• Joseph, William A., Christine Wong, and David Zweig, eds. 1991. New perspectives on the Cultural Revolution. Cambridge, MA: Harvard Univ. Press.

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    In this edited volume, thirteen scholars present “new perspectives” on political, economic, and cultural aspects of the Cultural Revolution. In particular, they focus on the mass violence, policy coercion, central-provincial relations, and the gap between the ideology of the revolution and the harsh and contradictory reality that was its outcome.

  • MacFarquhar, Roderick, and Michael Schoenhals. 2006. Mao’s last revolution. Cambridge, MA: Harvard Univ. Press.

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    MacFarquhar and Schoenhals provide an exhaustively documented portrait of Mao’s manipulation and near destruction of the Communist Party during the Cultural Revolution. The authors draw a complex and nuanced picture of Mao’s motivations in launching the Cultural Revolution and his obsession with the continued revolution, ultimately concluding that “officials counted for more than institutions in China” (p. 452).

  • Teiwes, Frederick C., and Warren Sun. 2007. The end of the Maoist era: Chinese politics during the twilight of the Cultural Revolution, 1972–1976. New York: M. E. Sharpe.

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    This book documents political developments during the last four years of the Cultural Revolution. Teiwes and Sun demonstrate Mao’s continued dominance in local politics, even as his ability to control events ebbed away. They also question the orthodox view that the so-called radicals under the leadership of the Gang of Four were the sole sinners, arguing instead that the veteran revolutionaries were also responsible for the historical tragedy.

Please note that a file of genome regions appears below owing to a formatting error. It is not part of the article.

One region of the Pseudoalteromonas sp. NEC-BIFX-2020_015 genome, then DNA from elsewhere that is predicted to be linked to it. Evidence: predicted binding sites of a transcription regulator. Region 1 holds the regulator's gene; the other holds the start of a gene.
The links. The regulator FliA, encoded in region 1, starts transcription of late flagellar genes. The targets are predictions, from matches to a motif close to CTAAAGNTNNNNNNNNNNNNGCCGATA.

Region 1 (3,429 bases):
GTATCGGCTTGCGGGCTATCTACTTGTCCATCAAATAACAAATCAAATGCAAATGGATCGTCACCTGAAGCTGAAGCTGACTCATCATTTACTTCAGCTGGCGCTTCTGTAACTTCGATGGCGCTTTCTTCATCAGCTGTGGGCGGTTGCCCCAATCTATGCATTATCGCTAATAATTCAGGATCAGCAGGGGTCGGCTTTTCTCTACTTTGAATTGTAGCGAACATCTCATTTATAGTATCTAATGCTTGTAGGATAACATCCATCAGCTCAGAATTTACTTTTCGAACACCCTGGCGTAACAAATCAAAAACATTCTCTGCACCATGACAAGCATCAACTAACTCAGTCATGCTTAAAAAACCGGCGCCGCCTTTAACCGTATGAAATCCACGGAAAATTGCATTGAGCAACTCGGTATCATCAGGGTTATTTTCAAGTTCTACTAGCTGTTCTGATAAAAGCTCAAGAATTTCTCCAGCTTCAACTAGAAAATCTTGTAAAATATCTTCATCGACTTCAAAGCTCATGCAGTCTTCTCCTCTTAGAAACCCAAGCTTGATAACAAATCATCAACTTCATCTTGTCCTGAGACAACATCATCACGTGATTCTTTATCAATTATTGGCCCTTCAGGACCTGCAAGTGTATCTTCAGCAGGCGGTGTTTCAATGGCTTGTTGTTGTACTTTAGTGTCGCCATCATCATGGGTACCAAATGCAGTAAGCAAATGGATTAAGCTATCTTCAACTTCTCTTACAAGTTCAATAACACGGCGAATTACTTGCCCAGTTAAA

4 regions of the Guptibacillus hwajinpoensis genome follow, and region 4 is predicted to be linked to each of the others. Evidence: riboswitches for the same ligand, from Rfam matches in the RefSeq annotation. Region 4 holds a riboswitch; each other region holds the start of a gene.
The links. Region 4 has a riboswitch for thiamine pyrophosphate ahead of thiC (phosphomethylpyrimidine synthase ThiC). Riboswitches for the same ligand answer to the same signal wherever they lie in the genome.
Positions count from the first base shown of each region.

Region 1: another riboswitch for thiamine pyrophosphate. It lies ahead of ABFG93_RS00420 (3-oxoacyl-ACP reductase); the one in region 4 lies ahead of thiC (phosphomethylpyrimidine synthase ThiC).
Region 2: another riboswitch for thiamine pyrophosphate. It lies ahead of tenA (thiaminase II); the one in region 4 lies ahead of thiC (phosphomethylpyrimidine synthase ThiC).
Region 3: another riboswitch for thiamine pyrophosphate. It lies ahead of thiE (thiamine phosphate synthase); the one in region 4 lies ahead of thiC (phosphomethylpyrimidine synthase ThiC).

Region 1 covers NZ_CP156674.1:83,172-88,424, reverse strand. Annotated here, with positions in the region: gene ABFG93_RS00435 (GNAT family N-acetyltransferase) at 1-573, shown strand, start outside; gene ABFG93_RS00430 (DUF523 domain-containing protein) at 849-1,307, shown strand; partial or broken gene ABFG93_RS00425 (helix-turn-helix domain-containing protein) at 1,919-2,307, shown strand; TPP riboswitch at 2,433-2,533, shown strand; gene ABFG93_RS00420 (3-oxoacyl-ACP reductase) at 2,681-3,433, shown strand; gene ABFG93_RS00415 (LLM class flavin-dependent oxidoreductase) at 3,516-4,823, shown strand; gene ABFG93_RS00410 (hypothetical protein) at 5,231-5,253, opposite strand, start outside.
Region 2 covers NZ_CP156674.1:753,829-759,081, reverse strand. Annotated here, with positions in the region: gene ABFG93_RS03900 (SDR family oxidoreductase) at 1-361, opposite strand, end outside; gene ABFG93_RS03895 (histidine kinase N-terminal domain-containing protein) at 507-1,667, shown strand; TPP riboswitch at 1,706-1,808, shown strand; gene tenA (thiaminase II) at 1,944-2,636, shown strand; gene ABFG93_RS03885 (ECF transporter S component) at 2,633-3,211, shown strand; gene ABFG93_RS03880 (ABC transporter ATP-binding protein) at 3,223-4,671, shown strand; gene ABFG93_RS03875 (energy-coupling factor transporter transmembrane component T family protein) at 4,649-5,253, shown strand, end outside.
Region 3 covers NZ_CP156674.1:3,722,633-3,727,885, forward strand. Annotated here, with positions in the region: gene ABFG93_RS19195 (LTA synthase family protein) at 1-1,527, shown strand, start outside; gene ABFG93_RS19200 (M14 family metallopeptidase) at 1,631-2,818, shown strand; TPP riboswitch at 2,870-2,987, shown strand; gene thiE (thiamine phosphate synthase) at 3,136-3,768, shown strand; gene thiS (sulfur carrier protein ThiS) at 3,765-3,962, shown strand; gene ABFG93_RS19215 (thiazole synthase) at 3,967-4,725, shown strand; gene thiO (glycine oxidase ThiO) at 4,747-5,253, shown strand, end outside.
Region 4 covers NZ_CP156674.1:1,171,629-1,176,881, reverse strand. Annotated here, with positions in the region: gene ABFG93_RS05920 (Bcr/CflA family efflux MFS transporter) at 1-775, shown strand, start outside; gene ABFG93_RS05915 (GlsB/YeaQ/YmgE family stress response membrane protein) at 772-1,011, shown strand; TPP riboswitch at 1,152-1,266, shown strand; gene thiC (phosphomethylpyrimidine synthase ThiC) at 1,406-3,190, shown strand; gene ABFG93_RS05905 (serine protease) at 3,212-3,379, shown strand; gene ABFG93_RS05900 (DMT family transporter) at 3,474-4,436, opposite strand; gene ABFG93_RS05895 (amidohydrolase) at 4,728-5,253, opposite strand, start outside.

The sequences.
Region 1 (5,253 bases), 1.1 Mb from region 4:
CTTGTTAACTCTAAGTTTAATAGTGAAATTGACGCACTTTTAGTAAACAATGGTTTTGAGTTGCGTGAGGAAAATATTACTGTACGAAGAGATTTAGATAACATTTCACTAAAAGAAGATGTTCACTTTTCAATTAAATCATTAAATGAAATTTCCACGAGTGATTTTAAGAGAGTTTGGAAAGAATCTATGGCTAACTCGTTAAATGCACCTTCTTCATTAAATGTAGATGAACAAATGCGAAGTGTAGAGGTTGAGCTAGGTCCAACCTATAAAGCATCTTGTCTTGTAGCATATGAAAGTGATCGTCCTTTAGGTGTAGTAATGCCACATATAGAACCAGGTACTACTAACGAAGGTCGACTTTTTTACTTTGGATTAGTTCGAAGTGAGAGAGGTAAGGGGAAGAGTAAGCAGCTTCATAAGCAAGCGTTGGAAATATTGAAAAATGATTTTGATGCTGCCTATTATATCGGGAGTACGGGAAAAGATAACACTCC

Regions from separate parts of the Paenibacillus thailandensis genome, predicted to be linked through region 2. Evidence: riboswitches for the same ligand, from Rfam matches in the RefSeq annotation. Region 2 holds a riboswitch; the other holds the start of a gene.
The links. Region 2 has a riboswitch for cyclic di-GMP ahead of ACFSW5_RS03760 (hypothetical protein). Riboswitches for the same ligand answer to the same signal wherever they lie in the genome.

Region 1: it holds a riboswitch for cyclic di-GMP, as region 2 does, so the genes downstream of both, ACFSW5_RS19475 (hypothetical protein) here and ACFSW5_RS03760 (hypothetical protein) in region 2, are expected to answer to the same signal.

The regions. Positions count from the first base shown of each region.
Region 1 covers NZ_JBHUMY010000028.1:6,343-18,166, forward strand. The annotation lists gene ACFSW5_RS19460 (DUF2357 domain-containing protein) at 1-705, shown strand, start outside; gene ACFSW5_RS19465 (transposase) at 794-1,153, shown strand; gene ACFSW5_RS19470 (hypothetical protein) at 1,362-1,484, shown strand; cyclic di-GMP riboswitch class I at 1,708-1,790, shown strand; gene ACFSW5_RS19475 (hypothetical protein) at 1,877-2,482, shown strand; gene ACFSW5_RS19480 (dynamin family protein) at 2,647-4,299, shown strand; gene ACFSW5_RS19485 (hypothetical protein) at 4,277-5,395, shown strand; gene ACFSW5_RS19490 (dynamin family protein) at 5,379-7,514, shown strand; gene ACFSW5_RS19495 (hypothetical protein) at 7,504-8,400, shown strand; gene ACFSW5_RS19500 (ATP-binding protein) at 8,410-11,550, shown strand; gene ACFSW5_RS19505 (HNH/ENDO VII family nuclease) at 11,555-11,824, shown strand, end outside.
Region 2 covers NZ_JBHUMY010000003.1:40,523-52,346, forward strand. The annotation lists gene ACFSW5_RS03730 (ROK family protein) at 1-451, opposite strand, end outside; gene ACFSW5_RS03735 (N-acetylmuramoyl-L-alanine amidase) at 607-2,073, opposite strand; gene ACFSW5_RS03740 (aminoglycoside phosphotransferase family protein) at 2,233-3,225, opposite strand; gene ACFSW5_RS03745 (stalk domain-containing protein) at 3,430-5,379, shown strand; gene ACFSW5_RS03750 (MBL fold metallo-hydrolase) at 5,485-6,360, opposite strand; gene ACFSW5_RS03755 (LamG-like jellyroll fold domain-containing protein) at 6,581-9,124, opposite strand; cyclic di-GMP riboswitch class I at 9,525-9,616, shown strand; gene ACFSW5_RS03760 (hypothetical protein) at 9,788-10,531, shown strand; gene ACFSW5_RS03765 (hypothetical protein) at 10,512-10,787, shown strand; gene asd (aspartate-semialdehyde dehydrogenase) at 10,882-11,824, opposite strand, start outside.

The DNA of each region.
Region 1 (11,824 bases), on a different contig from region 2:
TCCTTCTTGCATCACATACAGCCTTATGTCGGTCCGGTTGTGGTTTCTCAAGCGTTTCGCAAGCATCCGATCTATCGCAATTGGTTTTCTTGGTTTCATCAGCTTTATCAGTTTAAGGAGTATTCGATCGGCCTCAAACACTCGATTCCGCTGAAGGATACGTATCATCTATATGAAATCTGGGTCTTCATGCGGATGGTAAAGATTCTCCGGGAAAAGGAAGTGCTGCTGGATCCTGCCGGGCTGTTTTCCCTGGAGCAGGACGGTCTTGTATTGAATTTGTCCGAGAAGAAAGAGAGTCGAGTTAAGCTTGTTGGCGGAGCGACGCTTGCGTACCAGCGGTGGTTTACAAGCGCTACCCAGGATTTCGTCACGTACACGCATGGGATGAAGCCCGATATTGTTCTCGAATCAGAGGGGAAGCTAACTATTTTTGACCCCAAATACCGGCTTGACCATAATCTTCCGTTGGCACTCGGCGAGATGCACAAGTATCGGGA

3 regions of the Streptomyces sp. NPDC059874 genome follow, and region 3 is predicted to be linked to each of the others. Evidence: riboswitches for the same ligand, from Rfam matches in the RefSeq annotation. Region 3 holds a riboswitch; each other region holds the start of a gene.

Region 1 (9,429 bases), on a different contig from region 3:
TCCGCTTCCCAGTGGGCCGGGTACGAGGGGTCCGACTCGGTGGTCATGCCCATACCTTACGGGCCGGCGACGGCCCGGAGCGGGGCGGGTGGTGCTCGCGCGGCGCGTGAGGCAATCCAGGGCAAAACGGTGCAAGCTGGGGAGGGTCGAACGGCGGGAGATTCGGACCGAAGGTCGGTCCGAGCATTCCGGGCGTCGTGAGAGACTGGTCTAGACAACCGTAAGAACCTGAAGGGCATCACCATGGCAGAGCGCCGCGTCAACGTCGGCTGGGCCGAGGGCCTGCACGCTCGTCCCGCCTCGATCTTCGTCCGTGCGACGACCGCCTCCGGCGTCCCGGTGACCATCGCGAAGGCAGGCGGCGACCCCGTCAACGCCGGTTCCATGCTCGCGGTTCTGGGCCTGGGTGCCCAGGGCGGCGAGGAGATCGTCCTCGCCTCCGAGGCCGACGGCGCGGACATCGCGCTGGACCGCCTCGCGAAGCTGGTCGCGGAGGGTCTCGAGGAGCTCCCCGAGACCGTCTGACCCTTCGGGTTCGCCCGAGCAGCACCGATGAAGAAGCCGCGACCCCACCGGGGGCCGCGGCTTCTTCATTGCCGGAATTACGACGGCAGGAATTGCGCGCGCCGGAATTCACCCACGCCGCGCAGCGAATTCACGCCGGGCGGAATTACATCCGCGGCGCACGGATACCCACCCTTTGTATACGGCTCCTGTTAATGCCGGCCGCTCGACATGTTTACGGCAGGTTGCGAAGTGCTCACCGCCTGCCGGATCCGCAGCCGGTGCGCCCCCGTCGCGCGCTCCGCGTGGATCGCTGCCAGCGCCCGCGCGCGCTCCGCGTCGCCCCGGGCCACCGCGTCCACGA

• Walder, Andrew. 2015. China under Mao: A revolution derailed. Cambridge, MA: Harvard Univ. Press.

    DOI: 10.4159/9780674286689E-mail Citation »

    Walder’s latest work narrates the rise and fall of the Maoist revolutionary state from 1949 to 1976. With the focus on Mao, Walder details the development of the Cultural Revolution and addresses the questions of “what Mao wanted to accomplish, how he hoped to do so, and what ideas and commitments motivated his actions” (p. 6). Walder concludes that the political doctrines and bureaucratic organization Mao built post-1949 generated the violent destruction and stagnation of the Cultural Revolution.

  • Wu, Yiching. 2014. The Cultural Revolution at the margins: Chinese socialism in crisis. Cambridge, MA: Harvard Univ. Press.

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    Wu contends that the Cultural Revolution was not merely a decade of Mao’s campaign to smash his enemies, but also a period in which millions of young people “at the margins” responded to Mao’s call for continuous revolution. According to Wu, a series of political crises that emerged during the Cultural Revolution led rebellious youth to develop their own thoughts and eventually led, in turn, to the momentous changes in Chinese politics and society a decade later.

  • Yan, Jiaqi, and Gao Gao. 1996. Turbulent decade: A history of the Cultural Revolution. Honolulu: Univ. of Hawai‘i Press.

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    Yan and Gao adopt an elitist focus in this book, emphasizing a history of elite initiatives, elite political struggle, and elite manipulation of the masses during the Cultural Revolution. According to the authors, the causes of the Cultural Revolution were economic centralization and political dictatorship, political schisms between Mao and Liu Shaoqi, habitual inner-party struggles, and a lack of democratic mechanisms to ameliorate the relations between people and government.